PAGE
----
Today, the L.A. City Council finally adopted three ordinances (totaling over 70 pages) to regulate and zone the city of Los Angeles’s cannabis businesses pursuant to the Medicinal and Adult-Use Cannabis Regulation and Safety Act (MAUCRSA). The ordinances are: Cannabis Procedures (adding Article 4 to Chapter X of the municipal code), Rules and Regulations for Cannabis Procedures (supplementing Article 4), and zoning for Commercial Cannabis Activity (adding Article 5 to Chapter X of the municipal code). Though these ordinances went through a huge number of tweaks and changes (see here and here), we finally know what L.A.’s regulated cannabis businesses will look like in 2018. This post focuses mainly on the licensing process and operational requirements for would-be licensees in L.A.
Proposition D-compliant dispensaries still get first dibs on the licensing process in L.A. under Prop. M, but the definition of an “existing medical marijuana dispensary” (“EMMD”) has changed somewhat under the revised ordinances. EMMD now means:
. . . an existing medical marijuana dispensary that is in compliance with all restrictions of Proposition D, notwithstanding those restrictions are or would have been repealed, including, but not limited to, either possessing a 2017 L050 BTRC and current with all City-owed business taxes, or received a BTRC in 2007, registered with the City Clerk by November 13, 2007 (in accordance with the requirements under Interim Control Ordinance 179027), received a L050 BTRC in 2015 or 2016 and submits payment for all City-owed business taxes before the License application is deemed complete.
L.A. will still have a local licensing system made up of the following licenses for both medical and adult use cannabis commercial activity: Type 10 (brick and mortar retail); Type 9 (delivery only, non-storefront retailer); Type 12 (microbusiness); Type 1A, 2A, 3A, 4, 5A, and 1C (indoor only cultivation licenses (Type 5s aren’t available from the state right now)); Processor license; Type 6 (non-volatile manufacturing license); Type 7 (volatile manufacturing license); Type P (infusion license); Type N (packaging license); Type 8 (testing); and Type 11 (distributor license). All license applicants in L.A. now need to pay attention to “Undue Concentration”. Undue Concentration means:
. . . the Applicant’s Business Premises is located within a higher cannabis license/population ratio within the community plan based on the 2016 American Community Survey, updated by each decennial census, than the following: ratio of one license per 10,000 residents for Retailer (Type 10); ratio of one license per 7,500 residents for Microbusiness (Type 12); ratio of 1 square foot of cultivated area for every 350 square feet of land zoned M1, M2, M3, MR1, and MR2 with a maximum aggregate of 100,000 square feet of cultivated area and a maximum aggregate number of 15 Licenses at a ratio of one License for every 2,500 square feet of allowable cultivated area for Cultivation (Types 1A, 1C, 2A, 3A, 4 and 5A); and ratio of one license per 7,500 residents for Manufacture (Type 7).
Outside of priority licensing processing for EMMDs, the basic gist of the general licensing process is as follows.
The City of L.A. Department of Cannabis Regulation (“DCR”) is your first stop for submitting your license application once the application window opens (we don’t know when that will be outside of EMMDs). Whether or not you ultimately get your license though is decided by the City of L.A. Cannabis Regulation Commission (“Commission”). Within 10 days of determining that your license application is complete, the DCR will instruct you to provide mailed notice of your application to the owner or owners of business premises, and to the owners and occupants of all property, within 500 feet of your proposed premises property line. Written notice must also be given to the closest neighborhood council, the closest business improvement district and the City Council office within which your proposed business is situated. And for any public hearings regarding your license application, you have to provide written notice of that hearing to all of the foregoing no less than 45 days prior to the date of the hearings.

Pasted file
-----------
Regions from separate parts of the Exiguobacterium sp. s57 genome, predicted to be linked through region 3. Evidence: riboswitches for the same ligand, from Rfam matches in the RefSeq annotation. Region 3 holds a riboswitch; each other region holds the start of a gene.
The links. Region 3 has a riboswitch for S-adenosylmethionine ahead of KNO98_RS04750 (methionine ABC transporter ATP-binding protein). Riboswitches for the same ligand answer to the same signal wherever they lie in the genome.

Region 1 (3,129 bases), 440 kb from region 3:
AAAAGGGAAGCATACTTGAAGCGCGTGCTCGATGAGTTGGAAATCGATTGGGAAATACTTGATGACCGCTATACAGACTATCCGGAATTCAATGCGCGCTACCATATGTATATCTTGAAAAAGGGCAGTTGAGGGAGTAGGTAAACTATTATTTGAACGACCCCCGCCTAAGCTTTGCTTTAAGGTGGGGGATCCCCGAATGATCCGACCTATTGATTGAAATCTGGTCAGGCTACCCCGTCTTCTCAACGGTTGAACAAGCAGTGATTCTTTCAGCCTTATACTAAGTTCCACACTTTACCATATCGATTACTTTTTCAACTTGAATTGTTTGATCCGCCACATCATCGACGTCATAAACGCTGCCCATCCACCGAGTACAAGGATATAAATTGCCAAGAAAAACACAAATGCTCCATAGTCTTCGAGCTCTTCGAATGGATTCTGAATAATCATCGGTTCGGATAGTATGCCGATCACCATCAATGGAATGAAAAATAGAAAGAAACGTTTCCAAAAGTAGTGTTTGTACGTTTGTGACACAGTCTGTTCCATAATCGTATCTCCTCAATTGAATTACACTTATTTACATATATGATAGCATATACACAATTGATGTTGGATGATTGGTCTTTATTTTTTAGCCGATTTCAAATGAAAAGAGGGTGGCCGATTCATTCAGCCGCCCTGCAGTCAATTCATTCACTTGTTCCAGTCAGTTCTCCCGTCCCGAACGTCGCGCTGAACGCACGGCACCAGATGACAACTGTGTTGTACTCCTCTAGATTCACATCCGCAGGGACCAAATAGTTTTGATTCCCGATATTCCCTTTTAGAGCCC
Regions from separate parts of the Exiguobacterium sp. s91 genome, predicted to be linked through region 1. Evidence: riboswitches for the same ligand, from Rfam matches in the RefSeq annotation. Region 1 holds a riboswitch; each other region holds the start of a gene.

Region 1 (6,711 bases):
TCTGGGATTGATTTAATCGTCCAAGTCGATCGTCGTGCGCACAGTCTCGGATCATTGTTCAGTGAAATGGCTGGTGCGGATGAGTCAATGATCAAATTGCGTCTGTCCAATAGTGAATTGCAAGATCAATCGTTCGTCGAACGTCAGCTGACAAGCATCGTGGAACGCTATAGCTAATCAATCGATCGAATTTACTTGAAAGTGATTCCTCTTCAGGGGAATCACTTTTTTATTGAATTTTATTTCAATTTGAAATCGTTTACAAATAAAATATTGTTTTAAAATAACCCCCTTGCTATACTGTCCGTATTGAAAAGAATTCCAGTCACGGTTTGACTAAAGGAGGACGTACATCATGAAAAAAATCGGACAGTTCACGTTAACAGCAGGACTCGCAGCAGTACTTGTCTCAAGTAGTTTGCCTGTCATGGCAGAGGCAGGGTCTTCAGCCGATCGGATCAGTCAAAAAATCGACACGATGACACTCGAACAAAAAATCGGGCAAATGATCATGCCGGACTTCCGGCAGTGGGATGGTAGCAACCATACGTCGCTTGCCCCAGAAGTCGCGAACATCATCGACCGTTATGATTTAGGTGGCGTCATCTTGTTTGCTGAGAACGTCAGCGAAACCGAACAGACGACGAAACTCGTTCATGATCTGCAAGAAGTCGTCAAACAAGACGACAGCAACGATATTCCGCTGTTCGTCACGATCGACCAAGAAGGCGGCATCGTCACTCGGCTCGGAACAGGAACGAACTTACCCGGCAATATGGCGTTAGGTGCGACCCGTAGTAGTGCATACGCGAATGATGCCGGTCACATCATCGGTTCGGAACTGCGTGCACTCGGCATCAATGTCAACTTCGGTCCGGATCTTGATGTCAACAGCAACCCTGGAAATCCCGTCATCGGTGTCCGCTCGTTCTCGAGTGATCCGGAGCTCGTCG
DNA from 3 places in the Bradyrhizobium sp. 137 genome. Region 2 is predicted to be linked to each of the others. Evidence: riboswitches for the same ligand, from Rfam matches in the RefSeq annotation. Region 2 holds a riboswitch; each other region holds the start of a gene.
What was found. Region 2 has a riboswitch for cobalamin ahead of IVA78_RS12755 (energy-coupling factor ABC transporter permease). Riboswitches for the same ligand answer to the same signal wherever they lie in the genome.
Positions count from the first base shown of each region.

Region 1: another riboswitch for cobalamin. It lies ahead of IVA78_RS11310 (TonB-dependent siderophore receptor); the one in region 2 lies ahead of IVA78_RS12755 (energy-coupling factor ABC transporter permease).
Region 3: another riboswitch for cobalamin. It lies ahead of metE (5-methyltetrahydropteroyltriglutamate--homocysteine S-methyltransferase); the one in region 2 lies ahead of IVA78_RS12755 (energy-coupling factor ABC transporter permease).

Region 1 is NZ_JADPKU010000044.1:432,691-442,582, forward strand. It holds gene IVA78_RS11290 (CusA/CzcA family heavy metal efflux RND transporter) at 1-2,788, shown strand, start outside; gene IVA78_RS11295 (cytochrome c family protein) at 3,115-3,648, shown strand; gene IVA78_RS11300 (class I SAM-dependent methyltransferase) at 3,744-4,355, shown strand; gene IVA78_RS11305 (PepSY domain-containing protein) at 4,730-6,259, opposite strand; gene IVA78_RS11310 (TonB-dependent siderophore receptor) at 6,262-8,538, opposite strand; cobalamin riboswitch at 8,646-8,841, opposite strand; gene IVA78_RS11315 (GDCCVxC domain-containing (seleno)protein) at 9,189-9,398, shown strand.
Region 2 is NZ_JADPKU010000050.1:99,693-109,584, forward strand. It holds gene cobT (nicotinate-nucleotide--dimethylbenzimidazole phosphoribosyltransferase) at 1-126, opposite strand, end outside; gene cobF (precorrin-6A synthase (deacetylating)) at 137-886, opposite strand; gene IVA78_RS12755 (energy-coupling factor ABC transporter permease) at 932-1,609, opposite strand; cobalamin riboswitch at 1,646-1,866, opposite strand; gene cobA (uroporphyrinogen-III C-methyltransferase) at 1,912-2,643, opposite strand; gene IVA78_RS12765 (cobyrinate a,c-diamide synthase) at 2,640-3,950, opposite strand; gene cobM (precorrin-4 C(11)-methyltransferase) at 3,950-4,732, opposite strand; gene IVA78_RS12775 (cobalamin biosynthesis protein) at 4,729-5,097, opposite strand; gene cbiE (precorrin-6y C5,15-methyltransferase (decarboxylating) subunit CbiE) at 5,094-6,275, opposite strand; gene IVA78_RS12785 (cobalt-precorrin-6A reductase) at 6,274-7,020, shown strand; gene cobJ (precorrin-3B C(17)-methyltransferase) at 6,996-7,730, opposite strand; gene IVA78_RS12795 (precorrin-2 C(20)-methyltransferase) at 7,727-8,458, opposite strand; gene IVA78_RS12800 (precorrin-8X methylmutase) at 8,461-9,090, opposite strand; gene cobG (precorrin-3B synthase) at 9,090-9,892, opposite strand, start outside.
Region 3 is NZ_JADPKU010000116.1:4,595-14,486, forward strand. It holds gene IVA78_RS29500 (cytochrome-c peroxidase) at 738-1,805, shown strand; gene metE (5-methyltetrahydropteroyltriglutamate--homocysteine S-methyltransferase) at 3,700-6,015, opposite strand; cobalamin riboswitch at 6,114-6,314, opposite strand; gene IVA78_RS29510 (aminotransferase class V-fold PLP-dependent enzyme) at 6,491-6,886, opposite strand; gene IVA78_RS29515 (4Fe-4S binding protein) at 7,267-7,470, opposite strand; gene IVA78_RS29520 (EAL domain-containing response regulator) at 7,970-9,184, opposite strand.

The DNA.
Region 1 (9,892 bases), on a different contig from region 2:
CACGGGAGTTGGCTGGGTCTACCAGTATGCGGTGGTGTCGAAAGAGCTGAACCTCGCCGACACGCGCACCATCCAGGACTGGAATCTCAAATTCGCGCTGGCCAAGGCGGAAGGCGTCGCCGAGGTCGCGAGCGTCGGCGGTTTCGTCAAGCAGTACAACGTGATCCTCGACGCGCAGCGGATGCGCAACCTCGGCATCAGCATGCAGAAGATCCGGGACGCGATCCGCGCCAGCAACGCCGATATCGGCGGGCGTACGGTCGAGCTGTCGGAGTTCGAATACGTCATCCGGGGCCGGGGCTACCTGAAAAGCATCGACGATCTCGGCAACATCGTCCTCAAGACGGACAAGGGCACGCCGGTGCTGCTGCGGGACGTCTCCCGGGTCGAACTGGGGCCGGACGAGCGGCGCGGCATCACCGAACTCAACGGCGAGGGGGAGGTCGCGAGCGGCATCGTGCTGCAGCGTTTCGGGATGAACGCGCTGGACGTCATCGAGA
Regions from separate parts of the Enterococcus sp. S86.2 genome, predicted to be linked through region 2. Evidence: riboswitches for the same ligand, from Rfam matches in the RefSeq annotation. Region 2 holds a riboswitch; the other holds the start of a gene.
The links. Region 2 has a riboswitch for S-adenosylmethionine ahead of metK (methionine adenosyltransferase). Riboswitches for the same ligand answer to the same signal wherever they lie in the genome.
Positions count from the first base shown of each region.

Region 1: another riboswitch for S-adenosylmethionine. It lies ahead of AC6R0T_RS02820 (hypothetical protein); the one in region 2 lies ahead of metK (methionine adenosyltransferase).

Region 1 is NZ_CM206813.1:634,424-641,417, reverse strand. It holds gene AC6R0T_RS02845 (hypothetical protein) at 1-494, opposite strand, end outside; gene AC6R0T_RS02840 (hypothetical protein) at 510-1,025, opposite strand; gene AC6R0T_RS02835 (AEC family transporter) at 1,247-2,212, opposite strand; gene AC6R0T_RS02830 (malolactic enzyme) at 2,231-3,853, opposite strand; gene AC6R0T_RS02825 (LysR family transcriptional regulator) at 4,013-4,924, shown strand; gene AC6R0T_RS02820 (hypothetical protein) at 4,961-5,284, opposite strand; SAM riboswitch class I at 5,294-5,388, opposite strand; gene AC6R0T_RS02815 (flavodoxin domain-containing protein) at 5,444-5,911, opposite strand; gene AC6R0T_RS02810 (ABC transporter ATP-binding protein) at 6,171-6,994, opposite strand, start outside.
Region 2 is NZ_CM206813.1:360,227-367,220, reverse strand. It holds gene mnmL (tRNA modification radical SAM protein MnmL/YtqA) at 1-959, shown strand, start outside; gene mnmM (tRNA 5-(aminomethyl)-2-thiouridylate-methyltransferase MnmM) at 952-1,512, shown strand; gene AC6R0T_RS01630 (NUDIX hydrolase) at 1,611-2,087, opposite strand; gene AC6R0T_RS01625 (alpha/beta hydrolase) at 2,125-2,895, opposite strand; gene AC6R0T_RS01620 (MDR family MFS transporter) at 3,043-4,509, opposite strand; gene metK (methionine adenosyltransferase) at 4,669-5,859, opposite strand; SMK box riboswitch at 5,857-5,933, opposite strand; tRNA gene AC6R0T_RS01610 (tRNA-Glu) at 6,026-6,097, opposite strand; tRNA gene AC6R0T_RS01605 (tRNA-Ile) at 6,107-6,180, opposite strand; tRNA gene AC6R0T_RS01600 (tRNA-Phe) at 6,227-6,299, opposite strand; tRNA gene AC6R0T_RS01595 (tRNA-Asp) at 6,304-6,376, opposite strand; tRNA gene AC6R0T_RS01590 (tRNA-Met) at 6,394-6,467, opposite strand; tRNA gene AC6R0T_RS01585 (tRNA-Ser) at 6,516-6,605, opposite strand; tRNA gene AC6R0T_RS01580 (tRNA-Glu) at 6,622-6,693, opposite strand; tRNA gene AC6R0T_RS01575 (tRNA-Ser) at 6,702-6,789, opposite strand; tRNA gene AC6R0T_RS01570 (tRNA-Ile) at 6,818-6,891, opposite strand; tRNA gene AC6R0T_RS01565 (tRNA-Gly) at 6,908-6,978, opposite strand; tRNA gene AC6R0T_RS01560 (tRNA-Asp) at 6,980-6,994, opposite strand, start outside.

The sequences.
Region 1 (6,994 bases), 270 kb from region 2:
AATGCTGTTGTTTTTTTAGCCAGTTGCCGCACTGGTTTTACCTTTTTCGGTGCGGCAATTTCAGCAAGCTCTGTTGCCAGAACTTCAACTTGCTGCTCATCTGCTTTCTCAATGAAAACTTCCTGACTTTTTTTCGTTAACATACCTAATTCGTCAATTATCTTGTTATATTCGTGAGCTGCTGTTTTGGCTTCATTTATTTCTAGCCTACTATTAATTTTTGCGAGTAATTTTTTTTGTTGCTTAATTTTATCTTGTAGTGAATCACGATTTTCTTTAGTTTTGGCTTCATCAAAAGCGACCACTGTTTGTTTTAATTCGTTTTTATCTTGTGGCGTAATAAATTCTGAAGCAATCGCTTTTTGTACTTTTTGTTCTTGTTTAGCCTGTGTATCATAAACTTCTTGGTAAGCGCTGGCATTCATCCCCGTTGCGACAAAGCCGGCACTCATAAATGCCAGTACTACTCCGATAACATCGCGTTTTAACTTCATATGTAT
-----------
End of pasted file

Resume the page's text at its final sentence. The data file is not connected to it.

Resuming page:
For retail commercial cannabis activity (which is defined to include sales and distribution of cannabis to the public) and for non-retail commercial cannabis activity taking place in a space that’s more than 30,000 square feet, once your license application is complete and you undergo a mandatory pre-license inspection, the DCR must tell you within 60 days whether they will deny your license application or recommend you to the Commission for a license. DCR can deny your license application with no hearing and based only on written findings for several grounds as laid out in the Cannabis Procedures ordinance, including for being non-responsive, because of Undue Concentration (unless the public convenience exception is met), or because you made material misrepresentations in your application. If DCR recommends the Commission grant you a license, a public hearing must then be held “within the geographic area of the Area Planning Commission”. At this point, the Commission basically has all authority to consider the entire record, Undue Concentration, all public testimony, any public safety issues, and the recommendation of the DCR in deciding whether to issue a license.
For non-retail commercial cannabis activity taking place in a space that’s less than 30,000 square feet, the licensing process is simpler where the DCR can just deny or issue the license without a hearing within 60 days of receiving a complete application and completing a pre-license inspection.
Even though Prop. D. is repealed as of January 1, 2018, for Prop. M priority processing, an EMMD that, as of January 1, 2018, meets all Proposition D requirements will receive limited immunity up until the time it gets Temporary Approval (i.e., DCR-issued temporary approval of your license). This limited immunity terminates if the EMMD fails to seek or obtain a Temporary Approval. Once DCR deems a Proposition M priority processing application is complete and eligible for priority processing, DCR has to issue a Temporary Approval to the EMMD, which then allows the EMMD to maintain its Prop. D immunity (even after that immunity is repealed until it receives a license from the City). Before getting a Temporary Approval (or a license), EMMDs have to submit to a financial audit by the City’s Office of Finance and clear all City tax obligations.